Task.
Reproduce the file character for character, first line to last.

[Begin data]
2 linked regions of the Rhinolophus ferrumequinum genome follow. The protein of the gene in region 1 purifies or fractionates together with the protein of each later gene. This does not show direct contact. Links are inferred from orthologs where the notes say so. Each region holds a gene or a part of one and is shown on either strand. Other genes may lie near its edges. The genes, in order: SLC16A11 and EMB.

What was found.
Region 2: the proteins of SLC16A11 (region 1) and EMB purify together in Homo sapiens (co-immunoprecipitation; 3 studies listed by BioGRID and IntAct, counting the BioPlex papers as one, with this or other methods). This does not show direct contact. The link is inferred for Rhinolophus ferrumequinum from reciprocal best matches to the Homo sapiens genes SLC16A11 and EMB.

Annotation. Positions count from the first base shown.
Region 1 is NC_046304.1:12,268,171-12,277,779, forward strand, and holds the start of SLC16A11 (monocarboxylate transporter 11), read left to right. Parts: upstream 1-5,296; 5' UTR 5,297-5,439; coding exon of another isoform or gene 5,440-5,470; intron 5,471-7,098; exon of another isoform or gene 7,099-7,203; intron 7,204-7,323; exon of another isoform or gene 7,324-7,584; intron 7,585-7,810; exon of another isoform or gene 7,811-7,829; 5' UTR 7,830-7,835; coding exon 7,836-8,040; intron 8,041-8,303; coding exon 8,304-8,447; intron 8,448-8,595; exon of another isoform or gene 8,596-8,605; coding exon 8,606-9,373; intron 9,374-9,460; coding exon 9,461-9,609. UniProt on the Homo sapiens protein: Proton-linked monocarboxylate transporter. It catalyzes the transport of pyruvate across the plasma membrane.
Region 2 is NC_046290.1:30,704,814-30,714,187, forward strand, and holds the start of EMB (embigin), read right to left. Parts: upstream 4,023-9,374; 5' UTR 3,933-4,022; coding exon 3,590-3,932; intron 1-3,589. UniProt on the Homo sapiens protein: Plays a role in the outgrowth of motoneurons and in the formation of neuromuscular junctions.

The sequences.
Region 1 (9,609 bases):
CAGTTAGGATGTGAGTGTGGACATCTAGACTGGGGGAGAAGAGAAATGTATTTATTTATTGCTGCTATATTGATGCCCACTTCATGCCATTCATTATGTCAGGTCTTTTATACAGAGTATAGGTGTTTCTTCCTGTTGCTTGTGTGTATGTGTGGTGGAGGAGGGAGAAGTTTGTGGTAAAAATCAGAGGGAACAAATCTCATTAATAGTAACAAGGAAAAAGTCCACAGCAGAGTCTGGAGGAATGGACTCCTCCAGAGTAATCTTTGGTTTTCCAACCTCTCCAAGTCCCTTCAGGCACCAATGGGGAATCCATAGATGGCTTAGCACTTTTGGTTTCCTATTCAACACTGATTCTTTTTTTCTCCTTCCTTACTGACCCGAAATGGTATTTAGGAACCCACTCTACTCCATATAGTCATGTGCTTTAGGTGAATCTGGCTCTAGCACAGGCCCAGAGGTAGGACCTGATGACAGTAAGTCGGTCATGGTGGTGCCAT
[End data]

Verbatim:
2 linked regions of the Rhinolophus ferrumequinum genome follow. The protein of the gene in region 1 purifies or fractionates together with the protein of each later gene. This does not show direct contact. Links are inferred from orthologs where the notes say so. Each region holds a gene or a part of one and is shown on either strand. Other genes may lie near its edges. The genes, in order: SLC16A11 and EMB.

What was found.
Region 2: the proteins of SLC16A11 (region 1) and EMB purify together in Homo sapiens (co-immunoprecipitation; 3 studies listed by BioGRID and IntAct, counting the BioPlex papers as one, with this or other methods). This does not show direct contact. The link is inferred for Rhinolophus ferrumequinum from reciprocal best matches to the Homo sapiens genes SLC16A11 and EMB.

Annotation. Positions count from the first base shown.
Region 1 is NC_046304.1:12,268,171-12,277,779, forward strand, and holds the start of SLC16A11 (monocarboxylate transporter 11), read left to right. Parts: upstream 1-5,296; 5' UTR 5,297-5,439; coding exon of another isoform or gene 5,440-5,470; intron 5,471-7,098; exon of another isoform or gene 7,099-7,203; intron 7,204-7,323; exon of another isoform or gene 7,324-7,584; intron 7,585-7,810; exon of another isoform or gene 7,811-7,829; 5' UTR 7,830-7,835; coding exon 7,836-8,040; intron 8,041-8,303; coding exon 8,304-8,447; intron 8,448-8,595; exon of another isoform or gene 8,596-8,605; coding exon 8,606-9,373; intron 9,374-9,460; coding exon 9,461-9,609. UniProt on the Homo sapiens protein: Proton-linked monocarboxylate transporter. It catalyzes the transport of pyruvate across the plasma membrane.
Region 2 is NC_046290.1:30,704,814-30,714,187, forward strand, and holds the start of EMB (embigin), read right to left. Parts: upstream 4,023-9,374; 5' UTR 3,933-4,022; coding exon 3,590-3,932; intron 1-3,589. UniProt on the Homo sapiens protein: Plays a role in the outgrowth of motoneurons and in the formation of neuromuscular junctions.

The sequences.
Region 1 (9,609 bases):
CAGTTAGGATGTGAGTGTGGACATCTAGACTGGGGGAGAAGAGAAATGTATTTATTTATTGCTGCTATATTGATGCCCACTTCATGCCATTCATTATGTCAGGTCTTTTATACAGAGTATAGGTGTTTCTTCCTGTTGCTTGTGTGTATGTGTGGTGGAGGAGGGAGAAGTTTGTGGTAAAAATCAGAGGGAACAAATCTCATTAATAGTAACAAGGAAAAAGTCCACAGCAGAGTCTGGAGGAATGGACTCCTCCAGAGTAATCTTTGGTTTTCCAACCTCTCCAAGTCCCTTCAGGCACCAATGGGGAATCCATAGATGGCTTAGCACTTTTGGTTTCCTATTCAACACTGATTCTTTTTTTCTCCTTCCTTACTGACCCGAAATGGTATTTAGGAACCCACTCTACTCCATATAGTCATGTGCTTTAGGTGAATCTGGCTCTAGCACAGGCCCAGAGGTAGGACCTGATGACAGTAAGTCGGTCATGGTGGTGCCAT